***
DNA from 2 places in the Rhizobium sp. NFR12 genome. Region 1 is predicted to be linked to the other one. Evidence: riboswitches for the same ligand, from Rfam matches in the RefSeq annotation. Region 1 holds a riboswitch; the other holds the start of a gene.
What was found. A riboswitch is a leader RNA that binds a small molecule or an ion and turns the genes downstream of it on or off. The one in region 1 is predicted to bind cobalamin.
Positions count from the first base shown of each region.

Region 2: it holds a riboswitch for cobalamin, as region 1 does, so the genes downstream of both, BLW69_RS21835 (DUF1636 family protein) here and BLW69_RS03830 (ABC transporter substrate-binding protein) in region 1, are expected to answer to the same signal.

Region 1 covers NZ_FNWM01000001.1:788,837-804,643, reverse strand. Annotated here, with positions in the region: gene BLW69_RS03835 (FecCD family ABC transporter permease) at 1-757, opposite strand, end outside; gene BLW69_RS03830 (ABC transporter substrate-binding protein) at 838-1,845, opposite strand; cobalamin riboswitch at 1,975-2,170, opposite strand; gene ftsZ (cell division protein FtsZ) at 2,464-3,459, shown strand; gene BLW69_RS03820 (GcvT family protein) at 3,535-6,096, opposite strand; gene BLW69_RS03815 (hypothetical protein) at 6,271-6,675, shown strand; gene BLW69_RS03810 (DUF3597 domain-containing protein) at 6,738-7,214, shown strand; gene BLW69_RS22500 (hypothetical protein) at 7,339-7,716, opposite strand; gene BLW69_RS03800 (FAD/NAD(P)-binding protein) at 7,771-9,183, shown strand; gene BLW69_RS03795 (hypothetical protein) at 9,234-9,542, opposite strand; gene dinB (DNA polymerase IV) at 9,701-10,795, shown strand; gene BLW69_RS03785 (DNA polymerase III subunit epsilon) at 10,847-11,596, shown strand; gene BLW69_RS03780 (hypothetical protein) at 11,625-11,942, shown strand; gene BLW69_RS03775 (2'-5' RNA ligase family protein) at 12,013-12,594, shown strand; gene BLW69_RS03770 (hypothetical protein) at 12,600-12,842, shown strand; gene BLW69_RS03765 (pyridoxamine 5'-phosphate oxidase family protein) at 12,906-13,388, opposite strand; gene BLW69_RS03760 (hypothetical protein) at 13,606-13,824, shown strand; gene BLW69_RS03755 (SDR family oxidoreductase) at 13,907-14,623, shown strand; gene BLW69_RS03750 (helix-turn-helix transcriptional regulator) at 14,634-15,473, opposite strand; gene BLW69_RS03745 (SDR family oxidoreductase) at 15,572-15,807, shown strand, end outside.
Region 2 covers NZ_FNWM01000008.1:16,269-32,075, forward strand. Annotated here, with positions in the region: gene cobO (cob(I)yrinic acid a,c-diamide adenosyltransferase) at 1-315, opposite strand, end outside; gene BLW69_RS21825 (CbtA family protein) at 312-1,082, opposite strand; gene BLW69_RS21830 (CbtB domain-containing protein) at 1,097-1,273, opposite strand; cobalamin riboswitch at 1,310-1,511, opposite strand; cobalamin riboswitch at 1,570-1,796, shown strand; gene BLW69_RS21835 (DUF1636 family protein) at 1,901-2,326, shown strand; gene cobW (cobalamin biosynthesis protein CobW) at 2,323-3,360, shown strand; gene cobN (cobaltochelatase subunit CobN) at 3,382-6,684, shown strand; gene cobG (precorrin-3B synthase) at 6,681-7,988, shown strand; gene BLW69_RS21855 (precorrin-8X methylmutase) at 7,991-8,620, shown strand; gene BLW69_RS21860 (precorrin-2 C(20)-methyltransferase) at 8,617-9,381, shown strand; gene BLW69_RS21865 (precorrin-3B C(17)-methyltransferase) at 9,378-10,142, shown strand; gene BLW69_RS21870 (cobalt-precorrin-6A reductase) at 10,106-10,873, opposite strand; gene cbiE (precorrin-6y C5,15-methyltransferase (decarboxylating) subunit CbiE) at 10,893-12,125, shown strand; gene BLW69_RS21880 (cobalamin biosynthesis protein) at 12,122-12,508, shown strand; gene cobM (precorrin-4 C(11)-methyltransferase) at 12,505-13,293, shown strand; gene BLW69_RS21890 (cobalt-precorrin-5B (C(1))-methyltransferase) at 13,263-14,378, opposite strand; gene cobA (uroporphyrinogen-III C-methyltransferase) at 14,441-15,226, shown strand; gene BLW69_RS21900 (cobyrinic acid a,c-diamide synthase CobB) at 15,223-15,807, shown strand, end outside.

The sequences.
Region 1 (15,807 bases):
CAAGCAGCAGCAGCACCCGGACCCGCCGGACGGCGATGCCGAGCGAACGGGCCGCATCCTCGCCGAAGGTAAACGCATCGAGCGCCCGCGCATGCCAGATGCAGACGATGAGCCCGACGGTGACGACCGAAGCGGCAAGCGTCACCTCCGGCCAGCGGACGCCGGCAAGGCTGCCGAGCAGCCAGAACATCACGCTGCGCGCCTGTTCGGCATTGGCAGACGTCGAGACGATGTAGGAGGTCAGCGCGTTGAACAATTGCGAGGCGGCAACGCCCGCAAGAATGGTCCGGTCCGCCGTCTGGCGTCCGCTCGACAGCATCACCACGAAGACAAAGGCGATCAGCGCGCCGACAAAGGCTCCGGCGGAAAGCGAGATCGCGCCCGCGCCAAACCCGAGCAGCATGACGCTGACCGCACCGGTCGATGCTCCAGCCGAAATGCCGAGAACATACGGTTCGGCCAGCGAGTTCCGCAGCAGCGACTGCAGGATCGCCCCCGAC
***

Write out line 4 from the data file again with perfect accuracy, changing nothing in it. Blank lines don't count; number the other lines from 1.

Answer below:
Region 2: it holds a riboswitch for cobalamin, as region 1 does, so the genes downstream of both, BLW69_RS21835 (DUF1636 family protein) here and BLW69_RS03830 (ABC transporter substrate-binding protein) in region 1, are expected to answer to the same signal.